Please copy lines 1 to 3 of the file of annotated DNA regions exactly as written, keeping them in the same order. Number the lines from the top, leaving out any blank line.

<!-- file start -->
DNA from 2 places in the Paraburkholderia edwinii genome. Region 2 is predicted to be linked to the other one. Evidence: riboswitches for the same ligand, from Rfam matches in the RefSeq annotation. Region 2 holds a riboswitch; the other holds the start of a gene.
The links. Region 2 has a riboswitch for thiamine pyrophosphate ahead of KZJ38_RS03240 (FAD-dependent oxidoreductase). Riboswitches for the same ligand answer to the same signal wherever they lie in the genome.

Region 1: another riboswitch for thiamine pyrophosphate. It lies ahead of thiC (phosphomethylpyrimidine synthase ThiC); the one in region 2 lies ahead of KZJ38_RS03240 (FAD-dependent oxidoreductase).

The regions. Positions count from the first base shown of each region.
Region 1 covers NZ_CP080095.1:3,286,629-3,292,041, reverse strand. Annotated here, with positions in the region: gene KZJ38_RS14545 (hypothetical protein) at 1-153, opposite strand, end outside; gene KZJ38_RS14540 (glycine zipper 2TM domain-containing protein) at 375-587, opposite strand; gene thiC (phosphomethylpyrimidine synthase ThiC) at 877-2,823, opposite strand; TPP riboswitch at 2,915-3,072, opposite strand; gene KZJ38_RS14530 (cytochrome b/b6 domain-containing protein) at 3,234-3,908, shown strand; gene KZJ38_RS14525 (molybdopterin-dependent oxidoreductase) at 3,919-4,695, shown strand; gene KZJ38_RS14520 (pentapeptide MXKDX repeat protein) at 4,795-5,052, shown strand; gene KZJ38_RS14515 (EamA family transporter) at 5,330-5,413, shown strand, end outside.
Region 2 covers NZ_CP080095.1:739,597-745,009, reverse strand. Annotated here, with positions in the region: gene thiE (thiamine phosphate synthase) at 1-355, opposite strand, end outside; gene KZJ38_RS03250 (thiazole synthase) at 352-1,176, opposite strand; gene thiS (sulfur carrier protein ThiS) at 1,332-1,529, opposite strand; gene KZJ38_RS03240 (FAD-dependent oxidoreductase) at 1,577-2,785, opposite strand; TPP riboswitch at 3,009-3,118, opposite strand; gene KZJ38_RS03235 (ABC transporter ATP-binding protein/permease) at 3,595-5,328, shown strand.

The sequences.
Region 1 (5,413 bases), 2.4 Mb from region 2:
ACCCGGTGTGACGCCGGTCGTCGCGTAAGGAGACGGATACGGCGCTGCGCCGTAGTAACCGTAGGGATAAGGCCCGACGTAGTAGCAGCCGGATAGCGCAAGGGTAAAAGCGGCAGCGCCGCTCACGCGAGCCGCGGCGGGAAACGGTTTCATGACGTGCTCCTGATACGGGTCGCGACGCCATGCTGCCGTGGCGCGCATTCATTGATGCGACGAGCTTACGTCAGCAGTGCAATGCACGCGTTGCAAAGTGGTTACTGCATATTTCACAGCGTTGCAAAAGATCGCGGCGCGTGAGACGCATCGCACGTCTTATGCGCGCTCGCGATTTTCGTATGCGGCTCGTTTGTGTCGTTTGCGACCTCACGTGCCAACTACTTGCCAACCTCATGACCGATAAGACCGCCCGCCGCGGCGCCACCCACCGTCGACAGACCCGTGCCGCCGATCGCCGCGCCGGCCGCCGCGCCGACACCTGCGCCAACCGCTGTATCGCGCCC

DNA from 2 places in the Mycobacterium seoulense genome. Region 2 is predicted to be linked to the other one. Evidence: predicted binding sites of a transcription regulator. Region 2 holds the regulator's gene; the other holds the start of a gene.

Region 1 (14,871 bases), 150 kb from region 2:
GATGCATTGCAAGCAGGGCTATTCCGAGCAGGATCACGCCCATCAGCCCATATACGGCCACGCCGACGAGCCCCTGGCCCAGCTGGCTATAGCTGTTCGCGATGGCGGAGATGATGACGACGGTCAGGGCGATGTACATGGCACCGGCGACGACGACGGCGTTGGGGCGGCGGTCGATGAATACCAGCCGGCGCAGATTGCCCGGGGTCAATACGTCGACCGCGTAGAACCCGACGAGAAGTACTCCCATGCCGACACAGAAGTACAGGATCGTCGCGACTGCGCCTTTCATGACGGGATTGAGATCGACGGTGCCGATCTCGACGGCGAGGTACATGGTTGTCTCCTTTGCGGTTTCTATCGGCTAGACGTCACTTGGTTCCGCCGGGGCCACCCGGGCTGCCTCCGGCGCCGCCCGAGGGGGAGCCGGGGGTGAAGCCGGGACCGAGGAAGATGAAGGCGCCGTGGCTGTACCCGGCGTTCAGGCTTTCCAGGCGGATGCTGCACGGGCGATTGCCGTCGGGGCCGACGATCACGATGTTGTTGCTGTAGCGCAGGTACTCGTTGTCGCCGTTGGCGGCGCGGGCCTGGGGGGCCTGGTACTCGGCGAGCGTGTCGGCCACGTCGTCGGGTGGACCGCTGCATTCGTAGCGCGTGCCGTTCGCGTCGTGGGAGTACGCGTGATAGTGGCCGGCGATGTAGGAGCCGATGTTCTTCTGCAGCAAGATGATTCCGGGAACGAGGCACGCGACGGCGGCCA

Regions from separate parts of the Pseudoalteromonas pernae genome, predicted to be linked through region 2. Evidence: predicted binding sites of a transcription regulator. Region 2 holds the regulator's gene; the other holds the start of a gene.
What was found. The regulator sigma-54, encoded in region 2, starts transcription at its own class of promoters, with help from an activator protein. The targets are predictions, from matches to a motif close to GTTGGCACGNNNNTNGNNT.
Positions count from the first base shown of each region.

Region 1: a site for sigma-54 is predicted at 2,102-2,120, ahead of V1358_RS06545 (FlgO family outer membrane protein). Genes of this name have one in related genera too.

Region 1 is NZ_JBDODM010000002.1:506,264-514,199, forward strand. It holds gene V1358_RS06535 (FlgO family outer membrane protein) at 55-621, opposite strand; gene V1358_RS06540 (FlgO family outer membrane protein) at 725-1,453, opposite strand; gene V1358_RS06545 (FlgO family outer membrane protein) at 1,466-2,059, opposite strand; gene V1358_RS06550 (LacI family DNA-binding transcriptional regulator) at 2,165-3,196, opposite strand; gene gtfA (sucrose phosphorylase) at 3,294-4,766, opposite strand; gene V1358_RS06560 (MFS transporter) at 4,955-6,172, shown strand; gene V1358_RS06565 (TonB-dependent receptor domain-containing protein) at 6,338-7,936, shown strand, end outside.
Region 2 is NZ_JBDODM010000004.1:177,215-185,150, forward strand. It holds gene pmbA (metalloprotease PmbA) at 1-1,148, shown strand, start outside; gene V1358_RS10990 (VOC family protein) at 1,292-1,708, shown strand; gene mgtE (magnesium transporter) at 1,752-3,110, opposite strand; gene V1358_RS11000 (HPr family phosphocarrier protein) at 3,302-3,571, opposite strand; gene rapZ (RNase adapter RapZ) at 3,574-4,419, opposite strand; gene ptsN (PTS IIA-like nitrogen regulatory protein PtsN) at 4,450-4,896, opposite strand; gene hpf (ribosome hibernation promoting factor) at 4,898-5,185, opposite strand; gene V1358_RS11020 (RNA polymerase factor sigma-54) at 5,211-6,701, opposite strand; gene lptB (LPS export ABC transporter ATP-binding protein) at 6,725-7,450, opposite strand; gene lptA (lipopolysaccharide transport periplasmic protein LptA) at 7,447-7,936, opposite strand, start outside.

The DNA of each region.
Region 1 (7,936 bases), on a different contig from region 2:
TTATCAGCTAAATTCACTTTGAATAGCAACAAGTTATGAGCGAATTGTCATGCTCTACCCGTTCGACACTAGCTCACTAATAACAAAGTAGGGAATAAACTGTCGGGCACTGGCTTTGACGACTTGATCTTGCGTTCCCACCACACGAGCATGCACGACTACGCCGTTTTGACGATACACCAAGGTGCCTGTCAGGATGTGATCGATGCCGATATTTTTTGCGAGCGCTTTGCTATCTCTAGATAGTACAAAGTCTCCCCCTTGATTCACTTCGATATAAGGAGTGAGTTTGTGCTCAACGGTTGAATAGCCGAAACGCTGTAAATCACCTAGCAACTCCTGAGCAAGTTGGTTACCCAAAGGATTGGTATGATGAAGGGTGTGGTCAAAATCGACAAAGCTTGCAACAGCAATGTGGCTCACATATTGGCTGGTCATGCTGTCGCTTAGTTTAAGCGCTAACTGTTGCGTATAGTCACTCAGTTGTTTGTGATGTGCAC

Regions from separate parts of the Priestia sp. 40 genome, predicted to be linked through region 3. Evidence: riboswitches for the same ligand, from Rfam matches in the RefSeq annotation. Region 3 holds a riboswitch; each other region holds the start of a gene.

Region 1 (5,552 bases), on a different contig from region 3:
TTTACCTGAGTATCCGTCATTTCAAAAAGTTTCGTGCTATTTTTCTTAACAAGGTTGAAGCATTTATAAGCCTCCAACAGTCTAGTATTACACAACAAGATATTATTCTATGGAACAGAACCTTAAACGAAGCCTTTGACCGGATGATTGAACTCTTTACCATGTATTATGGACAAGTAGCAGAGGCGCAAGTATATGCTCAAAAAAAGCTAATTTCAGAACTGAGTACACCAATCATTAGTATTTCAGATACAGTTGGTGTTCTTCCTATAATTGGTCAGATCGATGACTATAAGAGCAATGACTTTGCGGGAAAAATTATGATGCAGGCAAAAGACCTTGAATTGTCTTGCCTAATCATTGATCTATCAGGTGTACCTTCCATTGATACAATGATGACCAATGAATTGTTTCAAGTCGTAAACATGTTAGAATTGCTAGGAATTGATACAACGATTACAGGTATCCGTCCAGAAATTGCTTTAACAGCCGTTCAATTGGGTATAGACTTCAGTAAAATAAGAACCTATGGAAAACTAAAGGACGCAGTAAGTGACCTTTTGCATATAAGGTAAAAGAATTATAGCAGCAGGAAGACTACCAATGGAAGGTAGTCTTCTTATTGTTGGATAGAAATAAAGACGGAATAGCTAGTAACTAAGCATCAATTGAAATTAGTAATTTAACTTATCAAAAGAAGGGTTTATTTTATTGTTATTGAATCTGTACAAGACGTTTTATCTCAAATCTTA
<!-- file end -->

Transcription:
DNA from 2 places in the Paraburkholderia edwinii genome. Region 2 is predicted to be linked to the other one. Evidence: riboswitches for the same ligand, from Rfam matches in the RefSeq annotation. Region 2 holds a riboswitch; the other holds the start of a gene.
The links. Region 2 has a riboswitch for thiamine pyrophosphate ahead of KZJ38_RS03240 (FAD-dependent oxidoreductase). Riboswitches for the same ligand answer to the same signal wherever they lie in the genome.

Region 1: another riboswitch for thiamine pyrophosphate. It lies ahead of thiC (phosphomethylpyrimidine synthase ThiC); the one in region 2 lies ahead of KZJ38_RS03240 (FAD-dependent oxidoreductase).